Verizon (VZ) sought a $925 million discount on its $4.8 billion purchase of the core internet assets Yahoo (YHOO), which disclosed data breaches. But Verizon agreed to a $350 million reduction in the purchase price. (Reuters)

Meanwhile, Verizon is being sued by New York City, which accuses the telecom giant of failing to fulfill its agreement to offer its FIOS service to every home in the city by 2014. (NY Times)

In an update of its policies, Facebook (FB) said data about users cannot be used for surveillance, cracking down on a method police departments allegedly used to track protesters and activists. (WSJ)

Enterprise software maker Okta has filed to go public, hoping to raise $100 million. Okta has raised more than $228 million from some of Silicon Valley's highest-profile venture capitalists, according to Crunchbase. (CNBC)

As financial institutions race to offer digital financial advice, Charles Schwab (SCHW) has launched a new hybrid service that combines human advisors with its automated investment management technology. (Reuters)

Elon Musk's SpaceX has postponed a planned early morning launch of its Falcon 9 rocket due to high winds. The private space company is working toward the next launch window early Thursday morning. (The Verge)

Musk's pledge to fix South Australia's energy crisis within 100 days, or do it for free, has prompted calls from citizens of New Zealand and the Ukrainian prime minister for similar projects in their countries. (CNBC)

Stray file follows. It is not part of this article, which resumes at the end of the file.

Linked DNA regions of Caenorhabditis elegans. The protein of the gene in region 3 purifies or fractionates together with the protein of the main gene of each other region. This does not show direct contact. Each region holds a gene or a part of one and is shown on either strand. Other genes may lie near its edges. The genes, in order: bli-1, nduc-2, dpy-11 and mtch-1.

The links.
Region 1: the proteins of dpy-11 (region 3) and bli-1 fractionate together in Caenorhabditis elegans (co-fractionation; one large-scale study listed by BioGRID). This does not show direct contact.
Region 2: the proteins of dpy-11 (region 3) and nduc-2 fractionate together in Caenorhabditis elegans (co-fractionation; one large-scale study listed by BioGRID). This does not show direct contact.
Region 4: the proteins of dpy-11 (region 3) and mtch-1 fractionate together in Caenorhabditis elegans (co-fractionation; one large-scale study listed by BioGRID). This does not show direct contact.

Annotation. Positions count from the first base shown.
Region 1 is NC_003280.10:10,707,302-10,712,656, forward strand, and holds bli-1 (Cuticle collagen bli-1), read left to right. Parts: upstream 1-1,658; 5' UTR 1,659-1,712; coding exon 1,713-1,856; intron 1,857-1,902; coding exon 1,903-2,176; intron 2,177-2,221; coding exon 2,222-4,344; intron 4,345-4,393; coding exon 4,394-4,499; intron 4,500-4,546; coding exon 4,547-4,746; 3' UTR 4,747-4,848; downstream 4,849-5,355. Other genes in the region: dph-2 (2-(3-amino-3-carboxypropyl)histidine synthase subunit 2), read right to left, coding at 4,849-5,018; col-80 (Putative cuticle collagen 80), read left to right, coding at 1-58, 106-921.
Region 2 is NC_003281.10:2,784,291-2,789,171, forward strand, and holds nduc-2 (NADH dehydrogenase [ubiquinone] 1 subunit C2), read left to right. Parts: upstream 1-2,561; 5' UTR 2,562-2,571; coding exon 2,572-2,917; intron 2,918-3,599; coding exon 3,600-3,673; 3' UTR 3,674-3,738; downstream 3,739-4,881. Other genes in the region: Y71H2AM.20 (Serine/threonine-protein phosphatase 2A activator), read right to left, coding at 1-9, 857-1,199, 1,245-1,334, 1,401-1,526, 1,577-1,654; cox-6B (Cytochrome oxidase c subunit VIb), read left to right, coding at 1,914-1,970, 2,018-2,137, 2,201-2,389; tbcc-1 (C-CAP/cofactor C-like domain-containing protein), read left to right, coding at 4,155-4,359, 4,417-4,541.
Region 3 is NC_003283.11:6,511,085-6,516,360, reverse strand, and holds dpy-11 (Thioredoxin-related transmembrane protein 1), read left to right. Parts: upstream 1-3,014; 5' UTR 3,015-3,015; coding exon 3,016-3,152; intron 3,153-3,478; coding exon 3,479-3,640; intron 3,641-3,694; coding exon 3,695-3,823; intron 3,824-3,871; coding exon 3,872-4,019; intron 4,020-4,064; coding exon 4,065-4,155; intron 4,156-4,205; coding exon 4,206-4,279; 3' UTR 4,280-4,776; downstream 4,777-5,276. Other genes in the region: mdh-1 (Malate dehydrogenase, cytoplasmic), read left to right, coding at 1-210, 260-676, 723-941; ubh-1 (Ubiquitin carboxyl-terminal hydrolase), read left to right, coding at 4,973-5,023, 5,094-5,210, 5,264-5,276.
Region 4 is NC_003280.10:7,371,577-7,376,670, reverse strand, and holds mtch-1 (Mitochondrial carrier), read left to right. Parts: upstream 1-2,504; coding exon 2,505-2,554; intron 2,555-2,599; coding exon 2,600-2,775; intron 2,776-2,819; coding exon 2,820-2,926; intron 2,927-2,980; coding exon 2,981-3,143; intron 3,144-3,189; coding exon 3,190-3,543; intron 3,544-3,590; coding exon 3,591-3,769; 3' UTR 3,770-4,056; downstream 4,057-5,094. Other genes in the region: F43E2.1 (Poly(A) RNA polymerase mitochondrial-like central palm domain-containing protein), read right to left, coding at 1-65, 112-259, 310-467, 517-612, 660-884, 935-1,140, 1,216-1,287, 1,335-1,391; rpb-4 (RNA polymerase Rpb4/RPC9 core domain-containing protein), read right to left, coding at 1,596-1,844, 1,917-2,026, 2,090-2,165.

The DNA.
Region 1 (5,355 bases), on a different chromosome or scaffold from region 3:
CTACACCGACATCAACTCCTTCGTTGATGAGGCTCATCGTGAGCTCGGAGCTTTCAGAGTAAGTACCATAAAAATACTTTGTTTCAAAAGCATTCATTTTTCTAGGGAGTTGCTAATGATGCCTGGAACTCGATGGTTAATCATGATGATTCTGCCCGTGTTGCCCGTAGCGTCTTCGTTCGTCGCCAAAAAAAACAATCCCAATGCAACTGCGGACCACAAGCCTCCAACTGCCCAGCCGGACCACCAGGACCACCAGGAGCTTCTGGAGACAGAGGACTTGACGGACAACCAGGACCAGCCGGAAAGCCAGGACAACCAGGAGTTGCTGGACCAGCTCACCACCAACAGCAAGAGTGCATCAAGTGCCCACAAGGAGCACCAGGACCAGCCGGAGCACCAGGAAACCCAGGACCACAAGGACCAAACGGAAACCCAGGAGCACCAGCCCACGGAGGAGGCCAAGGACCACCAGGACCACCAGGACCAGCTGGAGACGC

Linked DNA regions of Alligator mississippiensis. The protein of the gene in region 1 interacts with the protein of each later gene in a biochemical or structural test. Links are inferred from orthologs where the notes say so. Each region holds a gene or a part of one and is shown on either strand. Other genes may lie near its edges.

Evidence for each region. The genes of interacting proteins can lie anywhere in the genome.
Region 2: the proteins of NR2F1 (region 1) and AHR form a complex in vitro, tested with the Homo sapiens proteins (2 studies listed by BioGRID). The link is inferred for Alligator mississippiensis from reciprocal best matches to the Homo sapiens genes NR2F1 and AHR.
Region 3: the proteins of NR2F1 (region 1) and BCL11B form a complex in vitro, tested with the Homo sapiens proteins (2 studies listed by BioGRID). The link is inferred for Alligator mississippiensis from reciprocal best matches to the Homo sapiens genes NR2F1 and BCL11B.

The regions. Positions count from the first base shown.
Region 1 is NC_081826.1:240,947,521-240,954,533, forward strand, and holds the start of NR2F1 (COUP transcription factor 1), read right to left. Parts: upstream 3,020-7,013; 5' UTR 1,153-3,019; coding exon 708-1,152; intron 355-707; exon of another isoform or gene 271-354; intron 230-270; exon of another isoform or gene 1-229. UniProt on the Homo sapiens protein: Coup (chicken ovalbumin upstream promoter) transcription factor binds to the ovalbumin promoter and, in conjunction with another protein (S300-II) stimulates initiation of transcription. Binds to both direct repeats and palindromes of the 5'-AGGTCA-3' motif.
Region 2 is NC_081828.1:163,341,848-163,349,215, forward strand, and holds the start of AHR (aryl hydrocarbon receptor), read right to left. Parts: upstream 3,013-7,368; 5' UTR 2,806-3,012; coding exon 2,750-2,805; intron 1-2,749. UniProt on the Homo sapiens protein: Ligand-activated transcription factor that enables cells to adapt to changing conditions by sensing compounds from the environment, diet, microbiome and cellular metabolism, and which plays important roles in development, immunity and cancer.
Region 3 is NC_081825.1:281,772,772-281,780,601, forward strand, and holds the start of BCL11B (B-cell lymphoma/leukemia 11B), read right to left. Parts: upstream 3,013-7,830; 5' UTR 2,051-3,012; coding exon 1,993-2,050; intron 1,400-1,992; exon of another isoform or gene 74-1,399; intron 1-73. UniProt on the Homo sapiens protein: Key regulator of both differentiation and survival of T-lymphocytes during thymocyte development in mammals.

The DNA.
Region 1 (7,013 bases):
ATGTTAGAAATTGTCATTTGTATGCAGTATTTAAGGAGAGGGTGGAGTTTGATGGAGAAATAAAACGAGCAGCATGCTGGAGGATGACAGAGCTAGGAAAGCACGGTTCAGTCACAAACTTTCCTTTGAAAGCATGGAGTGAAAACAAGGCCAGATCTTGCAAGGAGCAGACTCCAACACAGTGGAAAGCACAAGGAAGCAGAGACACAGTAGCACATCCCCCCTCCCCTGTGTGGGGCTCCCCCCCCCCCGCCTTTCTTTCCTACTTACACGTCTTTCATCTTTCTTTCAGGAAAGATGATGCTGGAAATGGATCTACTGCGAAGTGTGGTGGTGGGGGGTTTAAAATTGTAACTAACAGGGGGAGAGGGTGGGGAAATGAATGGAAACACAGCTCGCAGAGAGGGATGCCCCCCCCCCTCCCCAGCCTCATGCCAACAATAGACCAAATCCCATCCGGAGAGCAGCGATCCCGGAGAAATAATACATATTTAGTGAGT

Small business optimism remained at one of its highest readings in 43 years, as owners await a new healthcare law, tax reform, and regulatory relief from Washington, according to the February NFIB index.

The government is out with February producer prices at 8:30 a.m. ET. But due to the storm delaying federal workers, the numbers will be released on the Labor Department's website instead of the normal media lockup.

The British pound hits an eight-week low after the UK parliament backed the so-called Brexit bill, clearing the way for the government to begin formal negotiations to exit the European Union.

The Dutch prime minister told voters they shouldn't succumb to a "domino effect" of populism seen with the Brexit vote and the Trump election. Polls to elect a new government open tomorrow.


Alexion Pharmaceuticals (ALXN) is cutting 7 percent of its workforce in a major restructuring. The rare-disease drugmaker's CEO and CFO resigned in December after the board lost confidence in them.

Ruby Tuesday (RT) is considering a sale or merger. The restaurant chain operator said it's started a strategic and financial review, but stressed that neither the timing nor the outcome was certain.

Sealed Air (SEE) is in talks to sell its cleaning and chemicals systems division to to private equity firm Bain Capital for up to $4 billion, according to a Reuters report.

Citrix Systems (CTXS) is exploring strategic alternatives including a potential sale, according to Reuters. Private equity firm Thoma Bravo is among those interested in acquiring the maker of networking software.

Synopsys (SNPS) joins the S&P 500 prior to the start of trading on Thursday, replacing U.S. auto-parts supplier Harman (HAR), which was acquired by Samsung in an $8 billion deal completed on Monday.


March Madness opens today with the First Four in Dayton, Ohio. New Orleans and Mount St. Mary's tip off at 6:40 p.m. ET, followed by Kansas State and Wake Forest. (USA Today)